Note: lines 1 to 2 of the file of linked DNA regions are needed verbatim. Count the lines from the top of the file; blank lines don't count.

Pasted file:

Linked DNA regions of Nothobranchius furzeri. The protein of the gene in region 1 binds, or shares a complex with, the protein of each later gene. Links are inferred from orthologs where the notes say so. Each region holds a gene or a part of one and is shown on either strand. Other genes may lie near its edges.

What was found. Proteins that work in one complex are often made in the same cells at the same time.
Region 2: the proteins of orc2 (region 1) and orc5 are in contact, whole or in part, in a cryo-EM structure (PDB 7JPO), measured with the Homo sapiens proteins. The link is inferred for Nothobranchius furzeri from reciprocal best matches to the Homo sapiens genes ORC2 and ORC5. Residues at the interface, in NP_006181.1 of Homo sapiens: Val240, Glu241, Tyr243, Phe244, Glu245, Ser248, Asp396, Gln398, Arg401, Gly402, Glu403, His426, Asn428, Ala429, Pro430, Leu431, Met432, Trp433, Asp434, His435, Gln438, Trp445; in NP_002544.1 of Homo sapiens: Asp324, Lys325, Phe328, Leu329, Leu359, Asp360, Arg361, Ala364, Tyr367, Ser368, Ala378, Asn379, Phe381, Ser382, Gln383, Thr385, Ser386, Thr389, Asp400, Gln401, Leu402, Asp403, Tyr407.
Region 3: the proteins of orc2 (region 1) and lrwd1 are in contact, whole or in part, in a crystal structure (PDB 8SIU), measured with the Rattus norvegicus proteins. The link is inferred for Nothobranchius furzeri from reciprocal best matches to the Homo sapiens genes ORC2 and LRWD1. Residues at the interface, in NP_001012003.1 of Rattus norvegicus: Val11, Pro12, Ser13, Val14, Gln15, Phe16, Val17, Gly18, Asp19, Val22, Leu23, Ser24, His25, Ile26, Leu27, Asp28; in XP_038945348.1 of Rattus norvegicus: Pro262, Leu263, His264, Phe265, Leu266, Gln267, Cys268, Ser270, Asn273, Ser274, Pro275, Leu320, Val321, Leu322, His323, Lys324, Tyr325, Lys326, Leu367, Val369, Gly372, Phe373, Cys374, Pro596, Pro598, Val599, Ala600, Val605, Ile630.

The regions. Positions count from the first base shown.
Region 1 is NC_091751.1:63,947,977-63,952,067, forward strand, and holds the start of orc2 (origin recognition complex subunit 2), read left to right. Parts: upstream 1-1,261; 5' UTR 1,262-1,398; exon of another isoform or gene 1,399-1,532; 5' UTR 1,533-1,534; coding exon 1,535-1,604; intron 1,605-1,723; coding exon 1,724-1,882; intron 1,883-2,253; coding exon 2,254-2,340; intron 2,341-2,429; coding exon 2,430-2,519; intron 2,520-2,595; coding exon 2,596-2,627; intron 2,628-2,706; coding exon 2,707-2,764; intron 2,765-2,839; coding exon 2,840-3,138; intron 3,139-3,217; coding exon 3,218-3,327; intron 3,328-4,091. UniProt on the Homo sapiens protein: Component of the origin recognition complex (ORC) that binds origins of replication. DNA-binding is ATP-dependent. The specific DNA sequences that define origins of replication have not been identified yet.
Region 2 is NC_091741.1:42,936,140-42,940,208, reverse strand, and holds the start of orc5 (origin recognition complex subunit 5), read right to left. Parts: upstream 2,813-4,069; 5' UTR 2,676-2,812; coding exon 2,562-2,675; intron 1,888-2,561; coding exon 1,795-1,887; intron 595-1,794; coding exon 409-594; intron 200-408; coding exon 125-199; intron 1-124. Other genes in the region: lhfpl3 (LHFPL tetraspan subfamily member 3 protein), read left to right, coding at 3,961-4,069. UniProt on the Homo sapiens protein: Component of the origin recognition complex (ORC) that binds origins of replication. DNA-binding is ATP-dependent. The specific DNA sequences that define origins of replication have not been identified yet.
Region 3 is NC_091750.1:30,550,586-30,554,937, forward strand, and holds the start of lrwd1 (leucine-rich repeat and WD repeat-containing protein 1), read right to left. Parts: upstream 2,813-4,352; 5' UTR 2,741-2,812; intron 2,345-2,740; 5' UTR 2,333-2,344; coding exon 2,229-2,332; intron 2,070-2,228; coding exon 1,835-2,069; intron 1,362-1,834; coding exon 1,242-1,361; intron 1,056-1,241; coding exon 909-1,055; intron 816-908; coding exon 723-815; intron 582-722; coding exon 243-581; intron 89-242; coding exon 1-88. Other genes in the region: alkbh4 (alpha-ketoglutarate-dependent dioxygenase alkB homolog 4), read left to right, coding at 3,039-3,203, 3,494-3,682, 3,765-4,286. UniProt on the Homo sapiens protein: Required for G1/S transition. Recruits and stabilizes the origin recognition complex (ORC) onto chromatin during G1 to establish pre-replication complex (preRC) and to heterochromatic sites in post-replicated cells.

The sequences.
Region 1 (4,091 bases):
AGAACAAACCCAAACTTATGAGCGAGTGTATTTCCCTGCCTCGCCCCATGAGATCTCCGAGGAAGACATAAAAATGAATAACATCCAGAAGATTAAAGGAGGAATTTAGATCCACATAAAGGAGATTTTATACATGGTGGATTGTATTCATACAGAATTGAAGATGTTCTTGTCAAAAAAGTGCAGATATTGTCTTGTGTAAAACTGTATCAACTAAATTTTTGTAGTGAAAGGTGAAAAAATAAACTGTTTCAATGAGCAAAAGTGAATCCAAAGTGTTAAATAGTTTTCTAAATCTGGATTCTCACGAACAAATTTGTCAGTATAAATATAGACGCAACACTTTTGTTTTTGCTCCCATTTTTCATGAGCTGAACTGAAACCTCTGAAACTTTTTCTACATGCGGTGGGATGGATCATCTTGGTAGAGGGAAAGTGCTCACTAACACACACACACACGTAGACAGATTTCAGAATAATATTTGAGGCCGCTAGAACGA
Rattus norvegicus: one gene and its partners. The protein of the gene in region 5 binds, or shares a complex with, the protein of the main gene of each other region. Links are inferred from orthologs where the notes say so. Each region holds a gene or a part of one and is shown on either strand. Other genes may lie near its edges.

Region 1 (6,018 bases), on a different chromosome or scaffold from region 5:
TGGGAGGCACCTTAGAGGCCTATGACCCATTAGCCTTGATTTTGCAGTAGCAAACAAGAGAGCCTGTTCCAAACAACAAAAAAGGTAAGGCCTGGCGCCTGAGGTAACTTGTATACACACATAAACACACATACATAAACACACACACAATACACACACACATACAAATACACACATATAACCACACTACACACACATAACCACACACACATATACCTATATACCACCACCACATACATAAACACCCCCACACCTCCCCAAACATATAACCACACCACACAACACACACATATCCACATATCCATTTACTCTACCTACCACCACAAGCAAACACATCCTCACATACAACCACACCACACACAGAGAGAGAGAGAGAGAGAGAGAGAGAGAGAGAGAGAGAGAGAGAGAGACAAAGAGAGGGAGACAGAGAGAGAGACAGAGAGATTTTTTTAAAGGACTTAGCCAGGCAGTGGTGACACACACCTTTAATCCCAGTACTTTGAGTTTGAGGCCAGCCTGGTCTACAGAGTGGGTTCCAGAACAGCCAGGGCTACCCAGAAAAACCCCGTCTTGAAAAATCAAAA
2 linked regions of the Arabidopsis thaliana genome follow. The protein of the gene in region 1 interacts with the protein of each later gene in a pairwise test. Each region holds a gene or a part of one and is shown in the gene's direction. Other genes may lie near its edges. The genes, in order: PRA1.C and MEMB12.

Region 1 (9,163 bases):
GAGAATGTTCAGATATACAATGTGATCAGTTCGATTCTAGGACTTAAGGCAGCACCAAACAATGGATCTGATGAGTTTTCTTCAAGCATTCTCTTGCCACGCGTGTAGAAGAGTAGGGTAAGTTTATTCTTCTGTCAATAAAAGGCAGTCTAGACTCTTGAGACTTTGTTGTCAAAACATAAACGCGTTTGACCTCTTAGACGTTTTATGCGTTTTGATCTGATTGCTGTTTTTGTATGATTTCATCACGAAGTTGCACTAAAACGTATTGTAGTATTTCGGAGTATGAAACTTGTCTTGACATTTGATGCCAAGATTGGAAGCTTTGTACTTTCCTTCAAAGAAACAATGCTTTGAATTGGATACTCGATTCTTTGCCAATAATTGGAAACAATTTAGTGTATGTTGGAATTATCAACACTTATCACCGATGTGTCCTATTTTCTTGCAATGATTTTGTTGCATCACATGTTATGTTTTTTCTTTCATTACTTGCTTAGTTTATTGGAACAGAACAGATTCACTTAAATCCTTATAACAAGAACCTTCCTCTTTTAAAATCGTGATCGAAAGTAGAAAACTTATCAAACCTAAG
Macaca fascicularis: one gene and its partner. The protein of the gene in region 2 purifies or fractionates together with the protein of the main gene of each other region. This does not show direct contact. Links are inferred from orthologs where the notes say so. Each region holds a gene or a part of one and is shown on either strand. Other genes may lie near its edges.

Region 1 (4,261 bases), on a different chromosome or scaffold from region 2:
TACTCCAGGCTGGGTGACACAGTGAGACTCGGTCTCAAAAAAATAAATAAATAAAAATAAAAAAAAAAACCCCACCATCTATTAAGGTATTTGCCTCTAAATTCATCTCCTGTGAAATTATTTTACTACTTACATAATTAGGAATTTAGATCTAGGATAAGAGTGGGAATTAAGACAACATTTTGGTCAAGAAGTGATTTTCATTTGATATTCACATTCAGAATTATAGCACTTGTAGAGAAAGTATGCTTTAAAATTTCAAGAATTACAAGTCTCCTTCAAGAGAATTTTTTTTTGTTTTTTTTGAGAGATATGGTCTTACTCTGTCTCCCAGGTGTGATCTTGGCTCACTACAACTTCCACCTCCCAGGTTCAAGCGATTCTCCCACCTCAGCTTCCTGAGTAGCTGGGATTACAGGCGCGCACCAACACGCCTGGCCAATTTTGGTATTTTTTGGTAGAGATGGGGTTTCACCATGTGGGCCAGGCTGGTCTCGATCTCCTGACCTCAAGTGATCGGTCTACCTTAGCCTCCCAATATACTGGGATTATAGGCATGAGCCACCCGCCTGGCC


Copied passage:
Linked DNA regions of Nothobranchius furzeri. The protein of the gene in region 1 binds, or shares a complex with, the protein of each later gene. Links are inferred from orthologs where the notes say so. Each region holds a gene or a part of one and is shown on either strand. Other genes may lie near its edges.

What was found. Proteins that work in one complex are often made in the same cells at the same time.